LOS ANGELES (AP) — A federal judge has ruled that immigrant children arriving on the U.S. border with their mothers should not be detained in secure detention facilities. But experts say it isn’t entirely clear when they might get out.
The ruling by U.S. District Court Judge Dolly M. Gee has raised a series of questions about what will happen to hundreds of Central American children and mothers kept in family detention facilities in Texas and Pennsylvania that were created after a surge in the number of immigrants reaching the border last year.
WHAT IS FAMILY DETENTION?
The U.S. Department of Homeland Security has poured millions of dollars into two privately-operated detention centers for women and children in Karnes City and Dilley, both located south of San Antonio, Texas. Those centers recently held more than 2,000 people combined. A third, smaller facility is in Berks County, Pennsylvania.
The government said the centers would help deter others from coming to the U.S.-Mexico border. About 38,000 children came to the U.S.-Mexico border with a relative during the 2014 fiscal year.
WHAT DOES THE RULING SAY?
The ruling says the government has failed to honor a 1997 settlement agreement that governs how and when immigrant children can be detained. It also says the government should release immigrant children from secure family detention facilities and preferably to a parent, even if the parent is also in detention.
In cases where children are held, the judge said the government should ensure the conditions are safe and sanitary and include access to food and water, toilets and sinks and medical and other services.
WHAT WILL HAPPEN TO DETAINED CHILDREN AND MOTHERS?
It isn’t entirely clear what will happen to the children and mothers who are currently detained.
Under the ruling, immigration experts said they believe most of the children would qualify to be released after a brief stint in custody, many of them along with their mothers.
Alex Nowrasteh, immigration policy analyst at the Cato Institute, said few of the women and children arriving from Central America are a security threat and many have family in the United States. He said he believes the government will use alternatives to detention, such as ankle bracelets or reporting requirements, to ensure the families attend immigration court hearings.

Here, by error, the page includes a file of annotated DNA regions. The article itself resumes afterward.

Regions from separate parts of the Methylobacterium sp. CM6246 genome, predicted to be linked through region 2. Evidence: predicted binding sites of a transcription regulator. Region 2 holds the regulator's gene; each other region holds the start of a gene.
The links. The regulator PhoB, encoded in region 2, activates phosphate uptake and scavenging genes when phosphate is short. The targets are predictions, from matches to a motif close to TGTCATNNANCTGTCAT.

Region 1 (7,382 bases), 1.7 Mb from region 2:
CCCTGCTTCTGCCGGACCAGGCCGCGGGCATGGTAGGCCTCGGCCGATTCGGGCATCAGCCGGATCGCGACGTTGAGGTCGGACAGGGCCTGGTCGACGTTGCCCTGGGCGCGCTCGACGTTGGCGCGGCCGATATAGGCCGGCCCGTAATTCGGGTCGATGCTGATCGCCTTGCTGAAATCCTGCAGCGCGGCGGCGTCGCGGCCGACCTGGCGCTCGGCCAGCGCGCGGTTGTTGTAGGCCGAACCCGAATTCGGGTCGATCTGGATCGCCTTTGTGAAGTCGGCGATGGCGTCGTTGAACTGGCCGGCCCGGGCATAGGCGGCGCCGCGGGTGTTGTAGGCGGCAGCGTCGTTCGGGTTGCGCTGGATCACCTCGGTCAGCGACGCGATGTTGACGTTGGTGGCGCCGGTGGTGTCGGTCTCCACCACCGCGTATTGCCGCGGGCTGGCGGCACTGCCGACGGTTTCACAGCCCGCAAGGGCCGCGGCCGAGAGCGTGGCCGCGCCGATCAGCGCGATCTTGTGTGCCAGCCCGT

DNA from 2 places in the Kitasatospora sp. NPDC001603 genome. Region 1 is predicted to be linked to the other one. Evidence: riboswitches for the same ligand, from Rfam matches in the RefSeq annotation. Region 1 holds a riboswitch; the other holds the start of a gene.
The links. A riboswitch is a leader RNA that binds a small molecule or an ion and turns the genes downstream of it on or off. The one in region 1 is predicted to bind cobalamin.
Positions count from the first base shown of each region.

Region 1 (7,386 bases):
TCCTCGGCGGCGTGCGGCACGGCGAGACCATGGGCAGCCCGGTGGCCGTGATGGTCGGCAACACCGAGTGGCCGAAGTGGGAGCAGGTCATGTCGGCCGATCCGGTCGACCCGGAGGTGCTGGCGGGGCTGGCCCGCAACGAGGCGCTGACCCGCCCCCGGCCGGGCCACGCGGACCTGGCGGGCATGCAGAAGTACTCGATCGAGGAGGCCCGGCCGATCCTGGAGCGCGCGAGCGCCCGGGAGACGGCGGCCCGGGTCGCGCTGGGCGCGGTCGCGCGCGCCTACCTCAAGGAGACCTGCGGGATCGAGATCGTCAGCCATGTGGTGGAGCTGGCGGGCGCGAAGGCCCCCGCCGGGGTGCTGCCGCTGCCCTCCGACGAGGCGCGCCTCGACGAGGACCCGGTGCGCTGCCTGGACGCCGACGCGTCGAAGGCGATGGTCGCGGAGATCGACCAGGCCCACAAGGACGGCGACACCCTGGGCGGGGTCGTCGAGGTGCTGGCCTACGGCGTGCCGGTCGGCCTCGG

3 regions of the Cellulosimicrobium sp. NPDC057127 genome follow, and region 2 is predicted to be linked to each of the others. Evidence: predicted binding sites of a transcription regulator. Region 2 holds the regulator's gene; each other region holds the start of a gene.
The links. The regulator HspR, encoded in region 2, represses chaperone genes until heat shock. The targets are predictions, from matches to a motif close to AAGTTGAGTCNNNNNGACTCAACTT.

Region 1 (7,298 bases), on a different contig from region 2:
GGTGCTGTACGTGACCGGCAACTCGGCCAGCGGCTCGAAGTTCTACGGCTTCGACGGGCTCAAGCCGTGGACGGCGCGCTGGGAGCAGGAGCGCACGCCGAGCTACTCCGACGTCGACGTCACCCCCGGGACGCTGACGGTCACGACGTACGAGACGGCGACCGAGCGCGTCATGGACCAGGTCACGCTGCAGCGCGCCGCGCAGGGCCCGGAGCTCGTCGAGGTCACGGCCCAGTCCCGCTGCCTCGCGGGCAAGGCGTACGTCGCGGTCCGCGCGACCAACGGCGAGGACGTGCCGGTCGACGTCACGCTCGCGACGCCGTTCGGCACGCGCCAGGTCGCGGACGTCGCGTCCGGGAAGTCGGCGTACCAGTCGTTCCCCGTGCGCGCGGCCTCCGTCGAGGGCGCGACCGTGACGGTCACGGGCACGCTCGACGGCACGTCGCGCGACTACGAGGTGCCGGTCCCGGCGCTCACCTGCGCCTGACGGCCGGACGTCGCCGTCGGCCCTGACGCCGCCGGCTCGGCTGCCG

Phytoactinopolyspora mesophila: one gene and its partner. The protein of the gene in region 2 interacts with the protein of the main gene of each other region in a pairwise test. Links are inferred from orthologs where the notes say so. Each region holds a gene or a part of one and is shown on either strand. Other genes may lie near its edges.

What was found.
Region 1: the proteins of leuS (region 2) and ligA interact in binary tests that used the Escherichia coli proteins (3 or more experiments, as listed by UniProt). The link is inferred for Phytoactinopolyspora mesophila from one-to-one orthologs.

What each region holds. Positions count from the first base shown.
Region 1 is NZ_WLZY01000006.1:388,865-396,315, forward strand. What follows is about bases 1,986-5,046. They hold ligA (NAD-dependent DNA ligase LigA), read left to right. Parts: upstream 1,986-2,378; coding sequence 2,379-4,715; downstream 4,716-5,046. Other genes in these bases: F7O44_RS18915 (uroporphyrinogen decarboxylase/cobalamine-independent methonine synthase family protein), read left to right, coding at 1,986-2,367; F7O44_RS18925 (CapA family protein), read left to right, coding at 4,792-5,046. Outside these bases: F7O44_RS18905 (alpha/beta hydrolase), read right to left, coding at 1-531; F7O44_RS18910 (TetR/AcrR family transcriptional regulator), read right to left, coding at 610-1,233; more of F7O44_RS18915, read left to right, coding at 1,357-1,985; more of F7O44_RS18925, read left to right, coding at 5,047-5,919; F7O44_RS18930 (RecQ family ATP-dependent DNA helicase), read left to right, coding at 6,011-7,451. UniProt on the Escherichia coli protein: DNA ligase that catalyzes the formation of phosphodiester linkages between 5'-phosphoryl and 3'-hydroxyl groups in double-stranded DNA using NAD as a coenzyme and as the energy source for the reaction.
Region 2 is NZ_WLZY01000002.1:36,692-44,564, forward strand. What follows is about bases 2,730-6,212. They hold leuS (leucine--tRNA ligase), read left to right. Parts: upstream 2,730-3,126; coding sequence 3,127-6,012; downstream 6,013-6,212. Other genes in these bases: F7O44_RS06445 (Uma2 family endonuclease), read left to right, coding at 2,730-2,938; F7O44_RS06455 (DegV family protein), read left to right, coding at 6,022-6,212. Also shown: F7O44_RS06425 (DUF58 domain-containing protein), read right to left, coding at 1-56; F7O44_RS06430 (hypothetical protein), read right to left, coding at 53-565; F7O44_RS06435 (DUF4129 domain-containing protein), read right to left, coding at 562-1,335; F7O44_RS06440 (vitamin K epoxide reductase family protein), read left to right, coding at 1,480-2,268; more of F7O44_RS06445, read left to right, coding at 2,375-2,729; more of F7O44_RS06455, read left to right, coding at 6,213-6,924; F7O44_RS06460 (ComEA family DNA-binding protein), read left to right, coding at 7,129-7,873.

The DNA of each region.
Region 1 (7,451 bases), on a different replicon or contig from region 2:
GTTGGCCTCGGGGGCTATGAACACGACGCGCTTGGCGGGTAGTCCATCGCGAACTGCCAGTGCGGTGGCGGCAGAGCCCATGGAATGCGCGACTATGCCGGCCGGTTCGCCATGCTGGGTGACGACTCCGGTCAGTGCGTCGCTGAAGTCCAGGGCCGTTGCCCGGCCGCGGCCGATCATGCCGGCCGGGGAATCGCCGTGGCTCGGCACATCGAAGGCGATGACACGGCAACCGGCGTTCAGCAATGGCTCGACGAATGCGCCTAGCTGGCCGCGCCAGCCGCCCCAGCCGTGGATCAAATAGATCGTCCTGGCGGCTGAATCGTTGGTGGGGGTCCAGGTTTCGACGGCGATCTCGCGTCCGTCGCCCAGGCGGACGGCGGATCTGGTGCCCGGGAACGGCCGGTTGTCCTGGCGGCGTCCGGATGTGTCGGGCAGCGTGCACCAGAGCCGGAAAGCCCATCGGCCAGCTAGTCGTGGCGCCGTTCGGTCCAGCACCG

In recent weeks, government officials announced plans to release more families sooner. On Monday, lawyers at a Texas facility said women were being coerced into accepting ankle-monitoring bracelets even though they had already been granted bond.
WILL THE RULING FUEL MORE IMMIGRATION?
Immigration experts said they don’t think the ruling will drive more immigrants to come to the border.
While government lawyers argued that family detention helped deter immigration, the judge said officials didn’t provide enough evidence to back up those claims.
Stephen Yale-Loehr, a professor at Cornell University Law School, said officials could still keep children in custody, but they would have to invest significant money to improve detention conditions to do so. He also said he didn’t think the ruling would factor into families’ decisions to come here.
“They’re getting shot at. They just want to get out of the country and go to some place that will be safer,” Yale-Loehr said. “I don’t think there will be a significant rise or decrease (in immigration) from Judge Gee’s order.”
WHEN WILL THERE BE A FINAL ANSWER ON THE FATE OF THESE FACILITIES?
The government has until Aug. 3 to tell the court why officials can’t comply with the ruling within 90 days, and plaintiffs’ lawyers have a week after that to respond.
The government can also decide to appeal the ruling. To prevent it from taking effect, officials would need to seek a stay.
Government lawyers are still reviewing the decision, said Nicole Navas, a Department of Justice spokeswoman.
Peter Schey, who represents the plaintiffs, said he believes 95 percent of children and their mothers who are detained will qualify for release, but he doesn’t expect anyone to get out for at least a few more weeks.
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